Wednesday, 5 June 2019

Blogging your research

Photo by Hannes Wolf | unsplash.com
There's a first time for everything and the first time for the 'Blogging your research' series of workshops was Semester 1, 2019!

We (Tseen and Jamie - RED team members) wanted to run these sessions because we're both big fans of academic blogging, and have gained so much value from the practice both professionally and personally. It has been a lot of fun sharing our knowledge, tips, and strategies with highly engaged La Trobe staff and graduate researchers from different stages of career and a varied bunch of disciplines. And we have learned a lot in the process of bringing together these workshops.

One of the activities for the final workshop is to work with the class on writing, formatting, and publishing a blogpost. We wanted to make it live from within the workshop itself! So, that's what this post is: a communal post from the inaugural RED series of blogging workshops.

We asked our participants to reflect on the sessions they've attended and the discussions we've had. What was the most valuable thing they learned from them?


"Over the course of the blogging workshops the key lesson I’ve learned is that planning is essential for a blog to be both engaging and rewarding. 
A sense of one’s audience(s) is important if the blog is to be successful. Think about what it is you wish to achieve with the blog and the nature of the content to be uploaded.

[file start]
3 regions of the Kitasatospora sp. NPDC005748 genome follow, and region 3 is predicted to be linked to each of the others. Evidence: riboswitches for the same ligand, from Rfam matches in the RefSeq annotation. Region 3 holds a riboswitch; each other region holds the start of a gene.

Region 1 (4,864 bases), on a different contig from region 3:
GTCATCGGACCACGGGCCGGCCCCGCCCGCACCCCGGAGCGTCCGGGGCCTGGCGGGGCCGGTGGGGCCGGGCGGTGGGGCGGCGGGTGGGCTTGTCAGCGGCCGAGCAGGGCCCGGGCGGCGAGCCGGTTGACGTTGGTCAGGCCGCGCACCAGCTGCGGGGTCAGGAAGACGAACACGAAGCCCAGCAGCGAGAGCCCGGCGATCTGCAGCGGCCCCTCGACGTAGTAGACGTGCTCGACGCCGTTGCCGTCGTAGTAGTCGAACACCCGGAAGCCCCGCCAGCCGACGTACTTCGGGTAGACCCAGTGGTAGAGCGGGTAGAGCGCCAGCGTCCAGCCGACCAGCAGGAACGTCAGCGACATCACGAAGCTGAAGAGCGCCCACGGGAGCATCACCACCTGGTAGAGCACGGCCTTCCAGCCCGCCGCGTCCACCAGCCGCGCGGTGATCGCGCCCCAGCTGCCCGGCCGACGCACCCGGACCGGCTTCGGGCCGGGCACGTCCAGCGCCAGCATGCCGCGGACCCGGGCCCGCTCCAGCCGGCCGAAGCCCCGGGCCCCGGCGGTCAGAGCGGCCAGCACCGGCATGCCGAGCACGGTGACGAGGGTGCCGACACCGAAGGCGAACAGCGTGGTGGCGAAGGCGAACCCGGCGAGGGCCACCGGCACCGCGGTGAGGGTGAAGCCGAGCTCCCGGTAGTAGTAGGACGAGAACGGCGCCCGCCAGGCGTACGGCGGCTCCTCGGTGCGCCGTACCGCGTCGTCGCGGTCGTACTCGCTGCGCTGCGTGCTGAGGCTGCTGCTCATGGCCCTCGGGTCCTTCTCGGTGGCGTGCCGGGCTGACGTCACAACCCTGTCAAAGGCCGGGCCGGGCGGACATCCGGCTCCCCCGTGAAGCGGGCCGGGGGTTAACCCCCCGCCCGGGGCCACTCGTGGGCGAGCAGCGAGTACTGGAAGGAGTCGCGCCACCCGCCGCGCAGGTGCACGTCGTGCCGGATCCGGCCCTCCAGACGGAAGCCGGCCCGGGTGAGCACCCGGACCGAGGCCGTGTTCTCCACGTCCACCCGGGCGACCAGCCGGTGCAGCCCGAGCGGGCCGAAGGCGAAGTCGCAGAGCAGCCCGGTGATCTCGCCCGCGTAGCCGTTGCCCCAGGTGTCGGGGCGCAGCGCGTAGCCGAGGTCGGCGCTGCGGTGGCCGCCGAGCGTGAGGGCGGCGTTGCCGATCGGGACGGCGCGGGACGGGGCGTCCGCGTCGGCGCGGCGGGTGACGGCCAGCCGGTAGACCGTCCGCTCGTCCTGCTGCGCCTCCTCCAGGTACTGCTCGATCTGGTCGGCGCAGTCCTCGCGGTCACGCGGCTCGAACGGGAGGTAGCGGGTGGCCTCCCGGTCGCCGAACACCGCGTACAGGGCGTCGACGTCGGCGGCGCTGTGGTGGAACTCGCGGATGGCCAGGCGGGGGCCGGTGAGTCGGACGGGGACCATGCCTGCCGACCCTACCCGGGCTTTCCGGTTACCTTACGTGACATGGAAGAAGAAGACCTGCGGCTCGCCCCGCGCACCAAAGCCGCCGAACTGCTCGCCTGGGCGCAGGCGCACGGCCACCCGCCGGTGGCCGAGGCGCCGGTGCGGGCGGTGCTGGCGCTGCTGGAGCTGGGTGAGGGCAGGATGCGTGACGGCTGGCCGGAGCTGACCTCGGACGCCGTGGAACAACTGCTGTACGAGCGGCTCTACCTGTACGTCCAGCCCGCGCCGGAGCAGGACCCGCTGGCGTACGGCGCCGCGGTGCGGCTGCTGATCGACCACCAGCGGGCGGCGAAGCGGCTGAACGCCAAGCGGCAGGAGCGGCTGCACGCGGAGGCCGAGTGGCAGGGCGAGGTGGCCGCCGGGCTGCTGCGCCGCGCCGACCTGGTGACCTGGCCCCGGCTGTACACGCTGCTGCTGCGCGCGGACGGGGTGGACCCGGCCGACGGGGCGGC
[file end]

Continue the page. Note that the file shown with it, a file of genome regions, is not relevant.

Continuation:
What images shall I use? Who can I get to write up content for the blog? How do I moderate the account? How much leeway do I give to others who may wish to curate the account if it’s a blog that has multiple hosts?" - David O'Keeffe, Australian Research Centre in Sex, Health and Society.
"Blogging was a mystery and now the skies have cleared. Perhaps the most useful outcome for me was something I picked up on day one: that it was doable. I immediately could see what it is I wanted to say whereas up until that point I had wondered if I had anything to say. 
Just by being at the workshop and committing to the process, my brain clicked into gear, gathering what I needed to blog. Then the background information, the technical tools and the experience of others who had done it filled in the rest of the landscape. 
The key thing I’ll remember after set up is the knowledge that having a pipeline to take the stress out of the content deadlines is crucial, and that you can create that pipeline by bringing in others. These workshops have been great." - Erina Reddan, Creative Writing and English, School of HuSS.